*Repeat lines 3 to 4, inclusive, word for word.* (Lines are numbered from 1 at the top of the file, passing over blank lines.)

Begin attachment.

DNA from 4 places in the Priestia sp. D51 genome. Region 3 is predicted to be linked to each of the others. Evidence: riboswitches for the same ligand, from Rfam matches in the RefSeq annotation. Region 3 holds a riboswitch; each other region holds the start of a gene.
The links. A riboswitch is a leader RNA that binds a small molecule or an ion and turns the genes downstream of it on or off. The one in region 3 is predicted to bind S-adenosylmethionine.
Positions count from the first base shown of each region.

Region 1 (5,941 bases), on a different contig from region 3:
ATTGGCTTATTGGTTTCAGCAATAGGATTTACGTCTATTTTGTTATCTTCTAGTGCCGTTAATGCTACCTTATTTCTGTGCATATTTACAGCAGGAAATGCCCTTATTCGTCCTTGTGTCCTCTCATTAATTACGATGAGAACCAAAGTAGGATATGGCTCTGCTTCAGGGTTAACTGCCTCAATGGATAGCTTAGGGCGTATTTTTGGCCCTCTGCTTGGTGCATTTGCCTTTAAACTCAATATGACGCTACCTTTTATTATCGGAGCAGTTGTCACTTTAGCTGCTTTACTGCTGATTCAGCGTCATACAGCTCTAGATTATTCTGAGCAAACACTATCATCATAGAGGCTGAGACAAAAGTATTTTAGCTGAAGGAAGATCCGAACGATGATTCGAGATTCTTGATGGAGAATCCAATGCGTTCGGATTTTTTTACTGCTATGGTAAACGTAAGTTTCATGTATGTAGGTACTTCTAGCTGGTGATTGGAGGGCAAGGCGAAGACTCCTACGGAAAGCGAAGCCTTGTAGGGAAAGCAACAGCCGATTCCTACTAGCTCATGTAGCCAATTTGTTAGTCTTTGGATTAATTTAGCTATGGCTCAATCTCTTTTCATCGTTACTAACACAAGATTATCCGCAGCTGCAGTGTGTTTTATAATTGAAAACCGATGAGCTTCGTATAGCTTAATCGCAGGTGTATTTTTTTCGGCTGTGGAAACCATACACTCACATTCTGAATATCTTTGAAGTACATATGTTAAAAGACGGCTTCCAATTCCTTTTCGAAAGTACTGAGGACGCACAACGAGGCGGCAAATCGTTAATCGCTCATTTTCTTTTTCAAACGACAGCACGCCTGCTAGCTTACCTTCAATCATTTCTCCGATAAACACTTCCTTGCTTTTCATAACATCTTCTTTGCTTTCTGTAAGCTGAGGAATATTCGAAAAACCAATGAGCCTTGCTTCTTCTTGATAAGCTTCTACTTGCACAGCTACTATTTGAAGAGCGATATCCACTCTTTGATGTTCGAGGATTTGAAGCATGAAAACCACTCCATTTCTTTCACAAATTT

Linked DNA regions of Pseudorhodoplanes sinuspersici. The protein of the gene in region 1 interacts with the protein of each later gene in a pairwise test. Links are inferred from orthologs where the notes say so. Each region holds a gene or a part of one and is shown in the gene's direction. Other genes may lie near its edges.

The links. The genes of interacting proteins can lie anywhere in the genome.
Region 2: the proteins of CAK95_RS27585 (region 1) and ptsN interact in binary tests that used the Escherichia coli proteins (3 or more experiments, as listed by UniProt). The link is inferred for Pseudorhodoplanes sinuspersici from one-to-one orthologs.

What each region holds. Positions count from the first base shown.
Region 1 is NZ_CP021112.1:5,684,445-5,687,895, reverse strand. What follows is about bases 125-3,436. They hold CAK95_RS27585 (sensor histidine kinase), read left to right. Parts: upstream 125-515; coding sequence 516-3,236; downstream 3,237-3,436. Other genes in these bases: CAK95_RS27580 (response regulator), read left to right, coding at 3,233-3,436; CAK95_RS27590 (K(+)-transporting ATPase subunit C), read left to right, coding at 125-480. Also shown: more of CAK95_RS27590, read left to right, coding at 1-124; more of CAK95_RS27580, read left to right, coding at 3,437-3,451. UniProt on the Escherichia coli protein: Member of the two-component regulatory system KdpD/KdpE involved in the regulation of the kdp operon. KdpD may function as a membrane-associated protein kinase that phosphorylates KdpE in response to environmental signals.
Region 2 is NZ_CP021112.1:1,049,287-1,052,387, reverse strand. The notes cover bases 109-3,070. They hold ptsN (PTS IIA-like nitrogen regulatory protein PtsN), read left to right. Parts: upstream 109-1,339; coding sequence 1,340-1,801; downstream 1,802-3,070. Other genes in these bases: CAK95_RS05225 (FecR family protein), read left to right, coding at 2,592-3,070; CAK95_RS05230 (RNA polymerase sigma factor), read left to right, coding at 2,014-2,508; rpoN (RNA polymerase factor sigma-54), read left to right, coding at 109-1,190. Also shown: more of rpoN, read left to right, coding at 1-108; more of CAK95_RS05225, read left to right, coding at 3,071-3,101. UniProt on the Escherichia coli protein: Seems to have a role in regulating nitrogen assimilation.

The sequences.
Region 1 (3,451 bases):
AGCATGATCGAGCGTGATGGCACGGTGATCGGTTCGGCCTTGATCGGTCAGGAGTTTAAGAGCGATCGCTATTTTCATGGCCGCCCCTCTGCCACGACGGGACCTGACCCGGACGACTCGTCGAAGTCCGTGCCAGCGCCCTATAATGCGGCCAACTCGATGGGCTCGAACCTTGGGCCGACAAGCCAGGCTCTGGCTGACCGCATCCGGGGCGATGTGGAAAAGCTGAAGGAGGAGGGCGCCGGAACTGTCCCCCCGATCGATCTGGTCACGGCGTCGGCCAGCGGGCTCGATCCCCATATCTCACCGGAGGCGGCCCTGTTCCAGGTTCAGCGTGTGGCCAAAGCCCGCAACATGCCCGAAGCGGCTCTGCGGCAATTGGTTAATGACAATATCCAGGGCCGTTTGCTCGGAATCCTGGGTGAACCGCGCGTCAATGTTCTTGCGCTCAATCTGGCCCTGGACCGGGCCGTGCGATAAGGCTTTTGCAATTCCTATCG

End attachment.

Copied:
Positions count from the first base shown of each region.

Region 1 (5,941 bases), on a different contig from region 3: